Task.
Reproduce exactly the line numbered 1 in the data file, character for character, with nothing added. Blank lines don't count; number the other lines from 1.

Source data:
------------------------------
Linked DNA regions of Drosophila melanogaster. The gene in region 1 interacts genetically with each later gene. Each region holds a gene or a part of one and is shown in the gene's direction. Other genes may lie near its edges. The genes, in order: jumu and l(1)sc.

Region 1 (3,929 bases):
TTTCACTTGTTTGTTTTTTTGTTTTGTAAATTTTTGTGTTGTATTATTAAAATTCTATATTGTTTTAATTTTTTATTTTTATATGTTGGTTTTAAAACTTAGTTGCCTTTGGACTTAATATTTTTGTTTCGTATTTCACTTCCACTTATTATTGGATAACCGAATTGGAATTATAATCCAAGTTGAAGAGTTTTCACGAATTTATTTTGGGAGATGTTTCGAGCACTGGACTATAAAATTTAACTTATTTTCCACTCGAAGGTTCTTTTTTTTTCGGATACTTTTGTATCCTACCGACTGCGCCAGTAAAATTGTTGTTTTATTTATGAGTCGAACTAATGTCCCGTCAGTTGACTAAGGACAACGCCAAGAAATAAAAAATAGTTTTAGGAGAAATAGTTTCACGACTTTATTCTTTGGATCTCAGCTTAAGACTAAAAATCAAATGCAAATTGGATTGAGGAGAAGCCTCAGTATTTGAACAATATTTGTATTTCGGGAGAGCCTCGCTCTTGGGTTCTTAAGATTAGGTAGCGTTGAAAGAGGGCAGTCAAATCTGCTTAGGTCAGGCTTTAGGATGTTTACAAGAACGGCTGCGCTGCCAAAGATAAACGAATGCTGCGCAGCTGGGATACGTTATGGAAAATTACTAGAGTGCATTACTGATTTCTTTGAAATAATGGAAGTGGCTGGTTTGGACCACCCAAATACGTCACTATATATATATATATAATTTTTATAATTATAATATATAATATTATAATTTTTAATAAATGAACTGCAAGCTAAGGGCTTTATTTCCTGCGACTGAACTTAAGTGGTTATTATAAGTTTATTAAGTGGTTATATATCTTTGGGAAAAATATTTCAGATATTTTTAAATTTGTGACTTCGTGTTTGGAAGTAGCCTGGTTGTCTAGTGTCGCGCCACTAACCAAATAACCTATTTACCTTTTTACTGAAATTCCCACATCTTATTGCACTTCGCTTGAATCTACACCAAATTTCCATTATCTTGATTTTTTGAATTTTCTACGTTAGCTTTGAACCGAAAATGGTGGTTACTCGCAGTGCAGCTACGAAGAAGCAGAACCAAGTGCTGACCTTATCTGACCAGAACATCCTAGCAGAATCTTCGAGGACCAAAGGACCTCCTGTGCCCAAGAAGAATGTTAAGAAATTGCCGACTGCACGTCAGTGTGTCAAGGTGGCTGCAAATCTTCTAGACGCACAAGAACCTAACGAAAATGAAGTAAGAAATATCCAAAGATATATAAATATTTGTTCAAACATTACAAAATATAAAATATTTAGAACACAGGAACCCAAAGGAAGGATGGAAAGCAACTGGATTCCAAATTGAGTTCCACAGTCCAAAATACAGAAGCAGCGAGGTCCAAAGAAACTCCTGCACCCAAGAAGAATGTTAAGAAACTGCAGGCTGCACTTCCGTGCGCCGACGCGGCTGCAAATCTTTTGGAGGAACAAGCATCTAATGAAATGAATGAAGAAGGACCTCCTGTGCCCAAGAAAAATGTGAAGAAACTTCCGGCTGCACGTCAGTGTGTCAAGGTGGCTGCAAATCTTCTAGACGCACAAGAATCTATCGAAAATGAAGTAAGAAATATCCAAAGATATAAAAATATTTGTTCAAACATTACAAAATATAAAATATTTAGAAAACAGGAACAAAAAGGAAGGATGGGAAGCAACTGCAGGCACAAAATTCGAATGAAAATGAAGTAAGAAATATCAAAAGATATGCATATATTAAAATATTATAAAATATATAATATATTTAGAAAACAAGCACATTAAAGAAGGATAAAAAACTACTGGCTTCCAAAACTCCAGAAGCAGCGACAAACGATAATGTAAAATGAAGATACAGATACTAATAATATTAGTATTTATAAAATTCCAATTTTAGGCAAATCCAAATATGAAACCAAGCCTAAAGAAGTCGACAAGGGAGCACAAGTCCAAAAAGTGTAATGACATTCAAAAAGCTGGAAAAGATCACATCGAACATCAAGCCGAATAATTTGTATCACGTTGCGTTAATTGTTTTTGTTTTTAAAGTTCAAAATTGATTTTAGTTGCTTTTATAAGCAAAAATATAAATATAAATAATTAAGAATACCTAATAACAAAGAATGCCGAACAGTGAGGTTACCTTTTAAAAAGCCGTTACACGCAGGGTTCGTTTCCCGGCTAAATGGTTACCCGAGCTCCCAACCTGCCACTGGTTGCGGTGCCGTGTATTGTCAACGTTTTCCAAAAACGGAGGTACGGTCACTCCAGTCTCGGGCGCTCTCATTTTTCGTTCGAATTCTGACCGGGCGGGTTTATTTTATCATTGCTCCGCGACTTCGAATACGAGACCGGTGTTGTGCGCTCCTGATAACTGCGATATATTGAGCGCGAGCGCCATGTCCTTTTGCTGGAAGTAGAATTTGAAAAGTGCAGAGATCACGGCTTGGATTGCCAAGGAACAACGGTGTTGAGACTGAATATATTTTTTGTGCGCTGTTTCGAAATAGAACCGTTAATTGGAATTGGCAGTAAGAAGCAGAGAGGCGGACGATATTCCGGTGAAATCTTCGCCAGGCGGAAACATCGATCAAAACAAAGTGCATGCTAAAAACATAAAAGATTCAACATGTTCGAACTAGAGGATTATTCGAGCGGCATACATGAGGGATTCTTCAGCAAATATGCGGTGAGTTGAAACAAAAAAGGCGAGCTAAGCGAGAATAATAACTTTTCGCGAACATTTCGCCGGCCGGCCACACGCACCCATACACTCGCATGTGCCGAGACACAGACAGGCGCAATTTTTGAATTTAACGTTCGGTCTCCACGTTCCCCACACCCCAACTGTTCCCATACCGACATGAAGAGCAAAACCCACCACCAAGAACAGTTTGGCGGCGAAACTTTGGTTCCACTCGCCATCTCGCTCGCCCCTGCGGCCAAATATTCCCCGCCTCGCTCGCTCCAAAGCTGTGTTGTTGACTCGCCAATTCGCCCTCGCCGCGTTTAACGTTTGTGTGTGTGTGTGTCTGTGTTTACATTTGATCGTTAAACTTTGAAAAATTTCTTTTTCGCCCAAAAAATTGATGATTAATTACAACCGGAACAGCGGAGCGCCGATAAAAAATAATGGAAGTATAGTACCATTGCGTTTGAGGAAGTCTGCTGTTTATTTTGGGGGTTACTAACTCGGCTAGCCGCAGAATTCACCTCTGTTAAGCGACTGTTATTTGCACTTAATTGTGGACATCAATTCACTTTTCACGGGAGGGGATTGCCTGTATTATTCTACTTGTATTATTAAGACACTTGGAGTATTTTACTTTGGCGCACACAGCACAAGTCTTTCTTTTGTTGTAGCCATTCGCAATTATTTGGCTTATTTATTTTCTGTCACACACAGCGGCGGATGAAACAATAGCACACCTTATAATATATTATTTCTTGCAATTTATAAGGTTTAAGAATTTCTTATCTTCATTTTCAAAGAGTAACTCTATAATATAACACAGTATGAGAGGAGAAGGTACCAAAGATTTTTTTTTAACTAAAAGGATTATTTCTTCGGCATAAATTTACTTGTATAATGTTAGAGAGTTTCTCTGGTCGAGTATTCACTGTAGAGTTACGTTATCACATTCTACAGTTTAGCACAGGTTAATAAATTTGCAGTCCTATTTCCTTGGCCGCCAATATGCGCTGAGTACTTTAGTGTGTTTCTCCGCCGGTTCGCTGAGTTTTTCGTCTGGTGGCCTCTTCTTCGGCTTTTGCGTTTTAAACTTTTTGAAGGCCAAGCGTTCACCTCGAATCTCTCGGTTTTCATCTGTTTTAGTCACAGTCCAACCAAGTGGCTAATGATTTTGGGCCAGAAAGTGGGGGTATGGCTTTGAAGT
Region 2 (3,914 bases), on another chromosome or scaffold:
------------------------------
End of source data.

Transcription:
Linked DNA regions of Drosophila melanogaster. The gene in region 1 interacts genetically with each later gene. Each region holds a gene or a part of one and is shown in the gene's direction. Other genes may lie near its edges. The genes, in order: jumu and l(1)sc.